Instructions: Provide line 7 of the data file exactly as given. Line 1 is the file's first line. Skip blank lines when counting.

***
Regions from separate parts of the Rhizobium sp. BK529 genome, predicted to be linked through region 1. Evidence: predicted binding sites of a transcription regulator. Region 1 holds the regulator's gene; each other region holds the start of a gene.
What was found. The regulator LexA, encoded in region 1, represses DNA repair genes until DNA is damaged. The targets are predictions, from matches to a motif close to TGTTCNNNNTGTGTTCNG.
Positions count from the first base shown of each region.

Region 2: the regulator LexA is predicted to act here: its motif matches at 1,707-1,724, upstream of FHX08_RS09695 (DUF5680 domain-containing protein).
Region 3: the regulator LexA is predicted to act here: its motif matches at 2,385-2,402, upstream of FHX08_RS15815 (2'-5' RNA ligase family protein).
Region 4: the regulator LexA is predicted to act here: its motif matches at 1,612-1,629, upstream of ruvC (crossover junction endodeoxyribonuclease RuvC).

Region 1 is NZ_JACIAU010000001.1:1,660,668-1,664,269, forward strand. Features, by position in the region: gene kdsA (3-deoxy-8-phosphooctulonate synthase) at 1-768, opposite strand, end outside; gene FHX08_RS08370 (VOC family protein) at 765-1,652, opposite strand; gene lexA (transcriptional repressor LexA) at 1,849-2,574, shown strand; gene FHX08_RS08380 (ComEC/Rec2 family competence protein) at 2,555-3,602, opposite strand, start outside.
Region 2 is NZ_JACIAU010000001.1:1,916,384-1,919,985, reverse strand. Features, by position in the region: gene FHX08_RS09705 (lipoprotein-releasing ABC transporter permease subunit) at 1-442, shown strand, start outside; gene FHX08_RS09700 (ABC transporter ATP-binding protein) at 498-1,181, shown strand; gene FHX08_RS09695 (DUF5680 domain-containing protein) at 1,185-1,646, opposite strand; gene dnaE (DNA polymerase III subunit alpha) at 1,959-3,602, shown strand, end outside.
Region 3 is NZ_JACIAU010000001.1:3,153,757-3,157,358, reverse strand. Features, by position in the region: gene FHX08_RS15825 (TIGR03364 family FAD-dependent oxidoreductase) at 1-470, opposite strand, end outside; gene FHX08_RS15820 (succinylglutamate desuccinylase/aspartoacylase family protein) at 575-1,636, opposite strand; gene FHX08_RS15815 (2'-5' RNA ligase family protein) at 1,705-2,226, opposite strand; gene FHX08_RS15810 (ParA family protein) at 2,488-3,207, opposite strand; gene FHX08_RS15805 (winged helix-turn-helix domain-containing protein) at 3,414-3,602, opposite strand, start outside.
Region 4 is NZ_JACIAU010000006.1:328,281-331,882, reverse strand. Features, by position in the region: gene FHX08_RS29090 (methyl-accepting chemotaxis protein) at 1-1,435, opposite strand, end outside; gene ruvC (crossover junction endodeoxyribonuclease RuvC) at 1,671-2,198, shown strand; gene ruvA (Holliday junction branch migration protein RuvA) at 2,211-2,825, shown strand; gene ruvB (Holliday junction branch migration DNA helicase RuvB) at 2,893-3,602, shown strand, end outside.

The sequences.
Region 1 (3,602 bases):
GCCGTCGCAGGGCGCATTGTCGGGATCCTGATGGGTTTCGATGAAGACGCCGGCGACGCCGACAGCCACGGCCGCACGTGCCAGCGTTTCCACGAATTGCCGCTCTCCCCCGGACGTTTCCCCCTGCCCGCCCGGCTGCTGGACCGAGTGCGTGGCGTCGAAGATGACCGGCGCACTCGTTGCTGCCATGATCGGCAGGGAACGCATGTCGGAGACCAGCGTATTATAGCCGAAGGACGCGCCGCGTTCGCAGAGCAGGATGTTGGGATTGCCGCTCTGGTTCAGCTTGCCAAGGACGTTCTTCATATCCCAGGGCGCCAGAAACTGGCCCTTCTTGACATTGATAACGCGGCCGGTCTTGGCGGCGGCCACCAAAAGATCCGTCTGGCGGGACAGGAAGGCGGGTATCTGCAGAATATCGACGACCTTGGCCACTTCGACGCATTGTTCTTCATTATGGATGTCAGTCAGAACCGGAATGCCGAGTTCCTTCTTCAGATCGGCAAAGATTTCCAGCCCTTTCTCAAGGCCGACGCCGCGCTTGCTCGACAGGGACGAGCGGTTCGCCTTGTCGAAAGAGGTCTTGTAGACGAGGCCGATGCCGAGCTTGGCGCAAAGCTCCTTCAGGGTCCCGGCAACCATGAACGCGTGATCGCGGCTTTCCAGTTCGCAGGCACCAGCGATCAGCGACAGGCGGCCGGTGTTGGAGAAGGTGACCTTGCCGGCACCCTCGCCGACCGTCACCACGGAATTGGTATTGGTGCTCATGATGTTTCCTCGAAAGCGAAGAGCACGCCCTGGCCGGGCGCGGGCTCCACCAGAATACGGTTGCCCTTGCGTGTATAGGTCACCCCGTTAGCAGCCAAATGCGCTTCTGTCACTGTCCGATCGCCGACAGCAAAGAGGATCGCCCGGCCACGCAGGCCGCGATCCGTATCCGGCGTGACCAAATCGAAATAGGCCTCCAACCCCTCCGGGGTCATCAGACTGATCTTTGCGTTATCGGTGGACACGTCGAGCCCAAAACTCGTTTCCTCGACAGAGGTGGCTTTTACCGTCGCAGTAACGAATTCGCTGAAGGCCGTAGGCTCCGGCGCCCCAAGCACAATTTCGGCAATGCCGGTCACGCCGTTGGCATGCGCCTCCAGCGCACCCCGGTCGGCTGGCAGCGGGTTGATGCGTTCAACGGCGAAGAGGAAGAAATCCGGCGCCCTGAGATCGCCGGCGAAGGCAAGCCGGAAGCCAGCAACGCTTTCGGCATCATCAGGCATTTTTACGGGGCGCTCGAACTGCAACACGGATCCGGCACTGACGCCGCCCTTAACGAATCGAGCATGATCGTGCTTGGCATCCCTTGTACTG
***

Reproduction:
Region 1 is NZ_JACIAU010000001.1:1,660,668-1,664,269, forward strand. Features, by position in the region: gene kdsA (3-deoxy-8-phosphooctulonate synthase) at 1-768, opposite strand, end outside; gene FHX08_RS08370 (VOC family protein) at 765-1,652, opposite strand; gene lexA (transcriptional repressor LexA) at 1,849-2,574, shown strand; gene FHX08_RS08380 (ComEC/Rec2 family competence protein) at 2,555-3,602, opposite strand, start outside.